I should take the advice to visit Liverpool with a grain of salt if I were you; those scousers would steal the pennies off a dead man's eyes. ;-) I jest (mostly). I had a friend from Merseyside who was late of the RTR (Royal Tank Regiment) and he was as sound as a bell. (Since deceased, sadly)

    There are a lot of things to see in London and environs. Don't fail to visit the IWM (Imperial War Museum) There is a collection of American aircraft at Duxford that is part of the museum's holdings - a lot of WW II stuff and some newer - that is definitely worth a dekko.

    If you crave the company of Zoomies RAF Mildenhall has a major Yank population.

  9. One thing to point out is commute times in central London have little to do with distance and everything to do with volume of traffic, and can be a nightmare if you are relying on driving to work.
  10. Firstly Col welcome to the site,

    Secondly i'm unsure what information MB has forwarded to you in reference to MSQ allocations versus private accommodation guidance but If it is possible I would recommend the Uxbridge or NorthHolt area's (RAF) UB8 or UB5 if the focus 1 hour commute


    The NW area , specifically NW1 is St John's Wood which you probably know & have researched you have Jubilee Terrace locations, but i suspect something larger would be more to your requirements, PM if need further assistance.
  11. Q. How old are your sons?
    May possibly have an option for you.

    Old rat
  12. Bouillabaisse

    Bouillabaisse LE Book Reviewer

    It depends on your budget for renting a place. If you need to be north London because of the school the immediate area is one of the more expensive in London, not that anywhere's cheap. If you go north from St John's Wood up the A41 (also known as the Finchley Road) anything east of that road is very nice, with the exception of the obvious enclaves. If your budget stretches to it I'd suggest Hampstead - a bit of a village feel, a bit arty and some nice pubs. The Heath is one of the best green areas in London. It's been a while since I've lived up that way but I wish I still did.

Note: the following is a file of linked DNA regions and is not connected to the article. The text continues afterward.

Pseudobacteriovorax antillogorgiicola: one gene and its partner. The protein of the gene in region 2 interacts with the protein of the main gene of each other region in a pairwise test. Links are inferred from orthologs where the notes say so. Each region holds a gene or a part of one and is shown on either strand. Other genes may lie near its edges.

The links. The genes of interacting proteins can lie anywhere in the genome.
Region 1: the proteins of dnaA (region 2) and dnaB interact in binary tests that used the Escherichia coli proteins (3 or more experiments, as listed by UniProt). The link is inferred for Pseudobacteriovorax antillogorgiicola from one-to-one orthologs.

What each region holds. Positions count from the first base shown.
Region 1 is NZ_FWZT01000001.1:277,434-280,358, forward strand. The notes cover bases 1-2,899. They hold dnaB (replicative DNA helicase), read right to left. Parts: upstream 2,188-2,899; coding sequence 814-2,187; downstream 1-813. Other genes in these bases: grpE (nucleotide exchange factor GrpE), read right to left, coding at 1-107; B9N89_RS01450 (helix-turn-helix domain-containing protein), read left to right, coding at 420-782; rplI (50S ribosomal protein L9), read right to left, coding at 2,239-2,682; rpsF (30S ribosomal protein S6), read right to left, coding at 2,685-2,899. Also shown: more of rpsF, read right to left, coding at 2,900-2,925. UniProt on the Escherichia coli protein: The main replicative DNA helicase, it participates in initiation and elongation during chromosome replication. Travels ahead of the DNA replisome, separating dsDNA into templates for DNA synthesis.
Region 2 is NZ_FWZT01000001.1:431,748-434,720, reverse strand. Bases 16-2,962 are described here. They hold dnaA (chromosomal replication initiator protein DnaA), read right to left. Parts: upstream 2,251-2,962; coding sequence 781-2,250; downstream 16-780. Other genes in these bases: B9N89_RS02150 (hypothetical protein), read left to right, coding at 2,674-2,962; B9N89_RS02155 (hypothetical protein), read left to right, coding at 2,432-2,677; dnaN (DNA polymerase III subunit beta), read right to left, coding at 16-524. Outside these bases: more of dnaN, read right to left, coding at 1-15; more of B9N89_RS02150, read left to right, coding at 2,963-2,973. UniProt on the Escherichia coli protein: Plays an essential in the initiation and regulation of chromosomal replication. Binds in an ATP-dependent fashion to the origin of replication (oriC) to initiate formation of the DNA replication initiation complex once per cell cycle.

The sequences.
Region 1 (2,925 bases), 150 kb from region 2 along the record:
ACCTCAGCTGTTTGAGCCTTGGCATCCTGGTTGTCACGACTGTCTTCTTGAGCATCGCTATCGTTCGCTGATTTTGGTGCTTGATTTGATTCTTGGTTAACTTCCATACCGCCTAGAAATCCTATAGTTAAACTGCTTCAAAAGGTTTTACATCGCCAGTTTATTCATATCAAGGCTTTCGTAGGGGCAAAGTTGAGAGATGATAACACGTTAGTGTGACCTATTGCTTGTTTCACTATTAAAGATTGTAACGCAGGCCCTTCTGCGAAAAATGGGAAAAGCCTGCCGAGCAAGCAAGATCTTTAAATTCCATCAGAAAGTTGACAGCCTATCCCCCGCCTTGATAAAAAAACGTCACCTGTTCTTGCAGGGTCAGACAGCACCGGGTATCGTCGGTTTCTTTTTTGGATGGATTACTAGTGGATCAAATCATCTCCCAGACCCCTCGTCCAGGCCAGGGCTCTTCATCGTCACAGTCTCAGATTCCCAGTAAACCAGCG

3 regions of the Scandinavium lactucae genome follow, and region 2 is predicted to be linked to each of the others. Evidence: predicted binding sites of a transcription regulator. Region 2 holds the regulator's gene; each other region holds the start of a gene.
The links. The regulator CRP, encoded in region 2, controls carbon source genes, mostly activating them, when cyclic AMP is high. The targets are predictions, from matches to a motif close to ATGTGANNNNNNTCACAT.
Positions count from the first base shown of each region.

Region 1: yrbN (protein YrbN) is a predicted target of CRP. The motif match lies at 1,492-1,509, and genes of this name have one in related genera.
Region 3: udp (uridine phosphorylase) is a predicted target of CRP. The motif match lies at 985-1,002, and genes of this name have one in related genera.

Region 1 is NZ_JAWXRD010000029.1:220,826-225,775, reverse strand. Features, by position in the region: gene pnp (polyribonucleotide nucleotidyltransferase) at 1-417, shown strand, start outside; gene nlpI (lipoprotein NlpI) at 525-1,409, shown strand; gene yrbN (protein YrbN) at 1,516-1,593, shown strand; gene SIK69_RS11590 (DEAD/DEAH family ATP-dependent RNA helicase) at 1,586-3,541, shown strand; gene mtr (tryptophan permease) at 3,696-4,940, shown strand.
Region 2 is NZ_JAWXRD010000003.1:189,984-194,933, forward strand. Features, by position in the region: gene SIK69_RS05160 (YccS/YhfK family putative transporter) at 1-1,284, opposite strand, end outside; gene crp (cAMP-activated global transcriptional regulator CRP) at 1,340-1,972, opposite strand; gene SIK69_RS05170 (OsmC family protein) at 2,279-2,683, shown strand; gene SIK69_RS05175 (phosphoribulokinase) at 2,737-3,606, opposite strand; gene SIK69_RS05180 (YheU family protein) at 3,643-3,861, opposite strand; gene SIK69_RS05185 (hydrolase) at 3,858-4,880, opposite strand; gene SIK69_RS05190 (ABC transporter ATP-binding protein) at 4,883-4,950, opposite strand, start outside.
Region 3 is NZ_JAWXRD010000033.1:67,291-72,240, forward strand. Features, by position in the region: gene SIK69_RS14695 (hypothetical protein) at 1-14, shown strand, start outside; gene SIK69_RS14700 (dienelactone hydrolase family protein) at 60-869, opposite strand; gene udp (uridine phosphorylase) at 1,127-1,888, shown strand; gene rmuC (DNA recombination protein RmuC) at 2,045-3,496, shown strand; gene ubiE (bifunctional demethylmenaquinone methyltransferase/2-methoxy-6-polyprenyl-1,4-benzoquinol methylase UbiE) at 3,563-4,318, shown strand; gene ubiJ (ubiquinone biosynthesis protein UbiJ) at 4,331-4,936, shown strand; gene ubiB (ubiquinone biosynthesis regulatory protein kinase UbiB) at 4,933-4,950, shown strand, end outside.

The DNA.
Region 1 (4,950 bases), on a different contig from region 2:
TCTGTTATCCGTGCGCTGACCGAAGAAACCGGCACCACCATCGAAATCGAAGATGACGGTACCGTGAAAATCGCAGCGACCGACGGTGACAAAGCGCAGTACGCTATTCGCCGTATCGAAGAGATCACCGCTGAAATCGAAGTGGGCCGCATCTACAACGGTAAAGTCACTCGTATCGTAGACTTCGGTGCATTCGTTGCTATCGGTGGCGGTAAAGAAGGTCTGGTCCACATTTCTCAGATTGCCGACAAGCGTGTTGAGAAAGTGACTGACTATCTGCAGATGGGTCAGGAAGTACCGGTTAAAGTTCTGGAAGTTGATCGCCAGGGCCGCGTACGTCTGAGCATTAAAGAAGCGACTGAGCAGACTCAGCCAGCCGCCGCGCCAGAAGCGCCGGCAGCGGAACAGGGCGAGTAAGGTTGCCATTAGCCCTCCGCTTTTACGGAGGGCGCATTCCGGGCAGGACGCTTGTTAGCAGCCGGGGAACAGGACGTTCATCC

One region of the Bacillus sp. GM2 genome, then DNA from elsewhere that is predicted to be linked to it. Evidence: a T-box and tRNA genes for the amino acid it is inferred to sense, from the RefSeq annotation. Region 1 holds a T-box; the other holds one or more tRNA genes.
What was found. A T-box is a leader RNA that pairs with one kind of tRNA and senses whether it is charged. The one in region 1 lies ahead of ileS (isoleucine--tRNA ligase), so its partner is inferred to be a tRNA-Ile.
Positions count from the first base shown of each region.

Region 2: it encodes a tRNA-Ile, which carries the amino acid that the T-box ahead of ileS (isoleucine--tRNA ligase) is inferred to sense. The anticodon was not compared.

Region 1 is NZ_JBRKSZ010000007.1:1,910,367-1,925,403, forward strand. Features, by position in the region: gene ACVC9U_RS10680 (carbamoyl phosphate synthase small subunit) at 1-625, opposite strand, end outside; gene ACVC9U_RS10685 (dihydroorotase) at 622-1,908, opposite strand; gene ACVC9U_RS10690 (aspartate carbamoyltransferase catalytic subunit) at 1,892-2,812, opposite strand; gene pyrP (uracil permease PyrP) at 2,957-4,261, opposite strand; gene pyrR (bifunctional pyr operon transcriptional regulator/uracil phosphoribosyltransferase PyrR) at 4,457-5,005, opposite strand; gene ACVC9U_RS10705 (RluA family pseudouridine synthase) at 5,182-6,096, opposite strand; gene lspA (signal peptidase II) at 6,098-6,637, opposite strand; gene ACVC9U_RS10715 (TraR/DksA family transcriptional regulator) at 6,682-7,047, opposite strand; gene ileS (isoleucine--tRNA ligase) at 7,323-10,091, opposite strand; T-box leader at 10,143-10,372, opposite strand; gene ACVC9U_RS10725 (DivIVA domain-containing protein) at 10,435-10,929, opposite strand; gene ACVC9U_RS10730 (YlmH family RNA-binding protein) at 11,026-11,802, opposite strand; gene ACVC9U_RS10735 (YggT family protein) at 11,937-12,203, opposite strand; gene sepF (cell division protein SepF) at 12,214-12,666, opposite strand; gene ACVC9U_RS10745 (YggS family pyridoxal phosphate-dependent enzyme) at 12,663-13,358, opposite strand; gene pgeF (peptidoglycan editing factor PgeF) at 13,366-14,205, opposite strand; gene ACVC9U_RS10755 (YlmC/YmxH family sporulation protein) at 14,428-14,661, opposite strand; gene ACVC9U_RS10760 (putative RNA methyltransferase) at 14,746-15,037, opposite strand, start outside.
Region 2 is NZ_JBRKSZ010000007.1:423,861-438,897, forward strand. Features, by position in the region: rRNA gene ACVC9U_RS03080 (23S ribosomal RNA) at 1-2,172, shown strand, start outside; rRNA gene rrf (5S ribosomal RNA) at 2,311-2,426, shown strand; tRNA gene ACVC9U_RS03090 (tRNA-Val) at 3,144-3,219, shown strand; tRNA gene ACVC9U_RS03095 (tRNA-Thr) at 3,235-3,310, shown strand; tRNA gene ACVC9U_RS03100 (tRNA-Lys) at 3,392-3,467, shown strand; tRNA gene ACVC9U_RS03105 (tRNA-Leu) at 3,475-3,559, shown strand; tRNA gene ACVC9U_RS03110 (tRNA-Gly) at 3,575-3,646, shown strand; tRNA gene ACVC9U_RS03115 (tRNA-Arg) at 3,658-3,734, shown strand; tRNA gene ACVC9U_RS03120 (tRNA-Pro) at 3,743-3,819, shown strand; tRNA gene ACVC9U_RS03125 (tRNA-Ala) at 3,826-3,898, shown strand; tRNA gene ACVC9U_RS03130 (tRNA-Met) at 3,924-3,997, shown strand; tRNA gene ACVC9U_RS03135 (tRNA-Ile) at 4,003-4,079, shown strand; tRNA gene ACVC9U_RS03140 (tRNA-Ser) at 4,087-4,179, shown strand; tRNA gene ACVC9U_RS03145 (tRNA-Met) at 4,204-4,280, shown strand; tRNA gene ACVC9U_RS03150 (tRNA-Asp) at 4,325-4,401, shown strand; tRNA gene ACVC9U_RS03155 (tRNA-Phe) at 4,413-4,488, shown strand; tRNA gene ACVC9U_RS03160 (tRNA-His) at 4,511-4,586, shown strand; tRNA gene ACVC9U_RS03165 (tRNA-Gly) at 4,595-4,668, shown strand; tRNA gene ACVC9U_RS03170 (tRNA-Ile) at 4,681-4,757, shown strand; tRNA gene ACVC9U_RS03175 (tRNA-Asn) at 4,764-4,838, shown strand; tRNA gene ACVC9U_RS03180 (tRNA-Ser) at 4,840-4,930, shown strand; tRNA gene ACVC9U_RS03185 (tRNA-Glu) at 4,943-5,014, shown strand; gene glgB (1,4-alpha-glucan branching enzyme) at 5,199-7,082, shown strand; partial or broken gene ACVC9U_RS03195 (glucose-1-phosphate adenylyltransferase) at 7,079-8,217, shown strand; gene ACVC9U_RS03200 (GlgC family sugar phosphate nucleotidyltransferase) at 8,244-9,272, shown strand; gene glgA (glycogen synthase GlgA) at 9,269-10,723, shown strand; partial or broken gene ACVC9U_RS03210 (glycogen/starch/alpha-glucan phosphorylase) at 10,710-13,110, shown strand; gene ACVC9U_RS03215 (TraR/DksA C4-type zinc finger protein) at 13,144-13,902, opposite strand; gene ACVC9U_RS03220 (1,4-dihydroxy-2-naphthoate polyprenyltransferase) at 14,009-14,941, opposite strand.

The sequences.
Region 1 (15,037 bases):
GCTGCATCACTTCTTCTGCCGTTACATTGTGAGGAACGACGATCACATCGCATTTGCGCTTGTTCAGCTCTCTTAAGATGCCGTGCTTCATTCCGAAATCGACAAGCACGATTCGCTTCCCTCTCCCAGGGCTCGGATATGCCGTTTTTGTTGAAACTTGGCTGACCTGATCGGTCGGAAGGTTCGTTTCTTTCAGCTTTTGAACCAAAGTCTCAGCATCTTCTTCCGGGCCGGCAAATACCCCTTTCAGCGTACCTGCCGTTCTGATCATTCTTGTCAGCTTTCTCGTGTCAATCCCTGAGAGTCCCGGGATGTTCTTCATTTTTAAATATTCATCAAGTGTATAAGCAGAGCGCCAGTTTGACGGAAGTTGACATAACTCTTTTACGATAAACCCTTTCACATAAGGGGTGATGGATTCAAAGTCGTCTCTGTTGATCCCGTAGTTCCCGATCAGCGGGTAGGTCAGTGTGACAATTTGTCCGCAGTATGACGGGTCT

As someone else has mentioned travel times in London bear no real resemblance to distance. If you're planning on commuting by tube (cars are not recommended in London) then you should consider that the nearest tube stations to MOD Main Building are Charing Cross and Westminster and rent accordingly. You can find London travel info at Home | Transport for London

    And finally, it sounds like the DOD is just as good at planning movements as the MOD. Good plan arriving in London during the Olympics.
  13. @ratty22...14 and 15.
    @all others. Thanks for the speedy replies. If it helps to focus the info we are looking for, I've been stationed in Europe three times previously so we are familiar with issues of American appliances and 220 voltage. Also, fully expect to use public transport, no desire to drive in central London.
    @twothreeuptwothreedown...congrats on being the first to add an irrelevant but slightly humorous reply. Buck and I go way back, I'll be sure to see what recommendations he has :) wife's family is from Merseyside, so I'm already familiar with that area.

  14. I think Burtonwood has closed now.
  15. Wordsmith

    Wordsmith LE Book Reviewer

    If you have the option of temporary military housing for one month while you learn a little about London, that might be a good idea. Housing costs in London vary from area to area (as do safety, amenities, etc) so it might be helpful to get the opinions of your colleagues before committing to a long term let.

    Traffic in central London is horrendous in the rush hour, which means a lot of people use public transport. The pertinent organisation is called "Transport for London".

    Home | Transport for London